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Old 02-09-2011, 08:22 PM   #1
goat15
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Default what does 'pound for pound' mean for you?

what does this expression mean for you? for me, it seems to encompass two ideas (examples are historical, not actual questions!):

1) comparing boxers based on skill/accomplishment etc. as distinct from their relative weights e.g. was robinson greater (skill/dominance) at welterweight than louis was at heavyweight?

2) comparing boxers based on their ability to perform above and below their natural weight e.g. did bob fitzsimmons prove he was the greatest of his era, by carrying his skills through the weight classes?

when people compile their pound for pound lists (especially regarding all-time greats), it seems that the recent trend is to emphasise the second achievement over the first.

surely both factors are important, though... which brings me to my question - what's more important to you when assessing the greats, dominating a weight class, or weight jumping?

of course those who did both e.g. greb, robinson, charles, duran etc. tend to trump those who did one or the other. but the difficulty comes when comparing say, a hagler and a pacquiao. how do you go about doing this, in general?

Last edited by goat15; 02-09-2011 at 08:46 PM.
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Old 02-09-2011, 09:14 PM   #2
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Default Re: what does 'pound for pound' mean for you?

what it should be mean is simple- 'regardless of weight', that's all it means. People seem to wrongfully discredit heavyweights when it comes to this. All it means is who is the better fighter if all things are equal in terms of size, i.e there is no weight advantage. Obviously Joe Frazier beats Jung Koo Chang to death in an actual fight, but to compare them pound for pound is to compare them regardless of weight, who is the better fighter? Some people seem to automatically go against the heavyweight in such a discussion, but the likes of Ali etc are some of the best fighters to ever do it pound for pound.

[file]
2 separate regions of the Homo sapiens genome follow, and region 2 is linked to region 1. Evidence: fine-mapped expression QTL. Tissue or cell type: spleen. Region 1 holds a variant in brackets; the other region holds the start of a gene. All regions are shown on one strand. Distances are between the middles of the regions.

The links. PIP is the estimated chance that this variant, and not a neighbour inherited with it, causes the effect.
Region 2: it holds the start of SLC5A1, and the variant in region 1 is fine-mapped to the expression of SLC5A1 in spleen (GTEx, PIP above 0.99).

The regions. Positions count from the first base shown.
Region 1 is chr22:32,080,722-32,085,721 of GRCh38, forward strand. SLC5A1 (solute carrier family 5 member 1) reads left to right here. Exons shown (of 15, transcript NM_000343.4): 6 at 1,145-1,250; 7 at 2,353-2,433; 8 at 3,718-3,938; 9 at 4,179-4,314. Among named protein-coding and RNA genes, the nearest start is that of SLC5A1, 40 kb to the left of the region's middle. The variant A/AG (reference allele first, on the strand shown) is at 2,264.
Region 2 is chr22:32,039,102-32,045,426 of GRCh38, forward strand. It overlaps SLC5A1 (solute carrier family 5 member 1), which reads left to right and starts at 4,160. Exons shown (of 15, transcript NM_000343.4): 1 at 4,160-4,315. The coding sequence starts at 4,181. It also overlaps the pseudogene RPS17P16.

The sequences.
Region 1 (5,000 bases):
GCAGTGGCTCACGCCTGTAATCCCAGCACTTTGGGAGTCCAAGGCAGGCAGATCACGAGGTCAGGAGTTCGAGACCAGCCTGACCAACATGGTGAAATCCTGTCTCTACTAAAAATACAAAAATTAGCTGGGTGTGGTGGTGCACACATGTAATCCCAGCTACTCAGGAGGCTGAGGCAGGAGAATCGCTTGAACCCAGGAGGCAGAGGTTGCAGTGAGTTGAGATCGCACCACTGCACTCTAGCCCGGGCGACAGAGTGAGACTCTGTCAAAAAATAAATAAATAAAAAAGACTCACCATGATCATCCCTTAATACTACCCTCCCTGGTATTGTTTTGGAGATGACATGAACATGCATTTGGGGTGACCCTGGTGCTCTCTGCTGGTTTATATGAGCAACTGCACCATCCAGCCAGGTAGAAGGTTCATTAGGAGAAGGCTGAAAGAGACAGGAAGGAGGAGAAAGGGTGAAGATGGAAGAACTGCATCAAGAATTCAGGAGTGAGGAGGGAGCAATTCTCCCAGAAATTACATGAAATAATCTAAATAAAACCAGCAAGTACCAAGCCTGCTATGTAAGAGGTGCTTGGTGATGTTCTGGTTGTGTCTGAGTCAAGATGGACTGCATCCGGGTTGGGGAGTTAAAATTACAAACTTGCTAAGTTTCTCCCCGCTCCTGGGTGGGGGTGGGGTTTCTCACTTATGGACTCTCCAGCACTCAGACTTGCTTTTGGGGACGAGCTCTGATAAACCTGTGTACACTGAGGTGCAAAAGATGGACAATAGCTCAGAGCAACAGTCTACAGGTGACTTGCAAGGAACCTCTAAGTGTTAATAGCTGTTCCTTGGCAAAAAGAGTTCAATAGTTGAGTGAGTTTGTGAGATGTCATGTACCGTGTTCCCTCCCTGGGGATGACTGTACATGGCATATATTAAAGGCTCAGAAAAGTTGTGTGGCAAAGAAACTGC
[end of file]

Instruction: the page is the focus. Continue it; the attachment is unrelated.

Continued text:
Then there is pound for pound all time rankings, which is simply a list of the greatest (usually incorporates resume) fighters of all time regardless of division. With such compilations there is generally a consideration of fighters who were able to defeat larger opponents, and rightfully so, although this maybe shouldn't be the overriding factor consistently. It's subjective when doing lists, especially pound for pound lists, and all things should be considered.

Anyway, my breakdown is good, no?
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Old 02-09-2011, 09:40 PM   #3
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Default Re: what does 'pound for pound' mean for you?

agreed totally. it does mean who is the best fighter 'regardless of weight'. it just seems that too often success in different weight classes is seen as the best kind of evidence of being the best regardless of weight, when really, it's only one type of achievement.

dominating a division is equally (in my opinion) good evidence of a fighter's ability.

ideally, a fighter would clean out his own division, and then move up to seek new challenges. for me, moving up in weight when there is unfinished business at your natural weight, is a strange path to take. when it's repeated, it starts to seem more and more opportunistic.

and your mentioning people's disregard for heavyweights highlights this tension perfectly. clearly, weight jumping is valued more than dominating a division. if dominating a division were seen as equally good evidence of a fighter's ability, then heavyweights wouldn't be marked down.
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Old 02-09-2011, 09:49 PM   #4
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Default Re: what does 'pound for pound' mean for you?

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Originally Posted by teeto View Post
what it should be mean is simple- 'regardless of weight', that's all it means. People seem to wrongfully discredit heavyweights when it comes to this. All it means is who is the better fighter if all things are equal in terms of size, i.e there is no weight advantage. Obviously Joe Frazier beats Jung Koo Chang to death in an actual fight, but to compare them pound for pound is to compare them regardless of weight, who is the better fighter? Some people seem to automatically go against the heavyweight in such a discussion, but the likes of Ali etc are some of the best fighters to ever do it pound for pound.